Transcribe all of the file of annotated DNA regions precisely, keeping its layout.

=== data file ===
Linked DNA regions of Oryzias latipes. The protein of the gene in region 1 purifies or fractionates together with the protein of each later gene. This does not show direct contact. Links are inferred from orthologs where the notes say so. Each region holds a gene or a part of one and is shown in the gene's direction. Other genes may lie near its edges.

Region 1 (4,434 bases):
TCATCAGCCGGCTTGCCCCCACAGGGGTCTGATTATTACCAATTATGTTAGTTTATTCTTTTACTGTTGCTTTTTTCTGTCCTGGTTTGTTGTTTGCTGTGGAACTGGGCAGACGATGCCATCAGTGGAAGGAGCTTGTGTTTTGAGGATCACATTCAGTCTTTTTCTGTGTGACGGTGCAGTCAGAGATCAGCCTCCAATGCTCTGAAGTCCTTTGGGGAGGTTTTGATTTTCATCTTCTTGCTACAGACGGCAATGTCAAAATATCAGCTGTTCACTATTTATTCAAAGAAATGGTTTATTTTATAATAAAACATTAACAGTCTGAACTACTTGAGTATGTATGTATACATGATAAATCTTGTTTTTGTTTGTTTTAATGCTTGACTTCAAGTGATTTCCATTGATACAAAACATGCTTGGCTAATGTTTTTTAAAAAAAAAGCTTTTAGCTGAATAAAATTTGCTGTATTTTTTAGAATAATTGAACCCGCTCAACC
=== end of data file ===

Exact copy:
Linked DNA regions of Oryzias latipes. The protein of the gene in region 1 purifies or fractionates together with the protein of each later gene. This does not show direct contact. Links are inferred from orthologs where the notes say so. Each region holds a gene or a part of one and is shown in the gene's direction. Other genes may lie near its edges.

Region 1 (4,434 bases):
TCATCAGCCGGCTTGCCCCCACAGGGGTCTGATTATTACCAATTATGTTAGTTTATTCTTTTACTGTTGCTTTTTTCTGTCCTGGTTTGTTGTTTGCTGTGGAACTGGGCAGACGATGCCATCAGTGGAAGGAGCTTGTGTTTTGAGGATCACATTCAGTCTTTTTCTGTGTGACGGTGCAGTCAGAGATCAGCCTCCAATGCTCTGAAGTCCTTTGGGGAGGTTTTGATTTTCATCTTCTTGCTACAGACGGCAATGTCAAAATATCAGCTGTTCACTATTTATTCAAAGAAATGGTTTATTTTATAATAAAACATTAACAGTCTGAACTACTTGAGTATGTATGTATACATGATAAATCTTGTTTTTGTTTGTTTTAATGCTTGACTTCAAGTGATTTCCATTGATACAAAACATGCTTGGCTAATGTTTTTTAAAAAAAAAGCTTTTAGCTGAATAAAATTTGCTGTATTTTTTAGAATAATTGAACCCGCTCAACC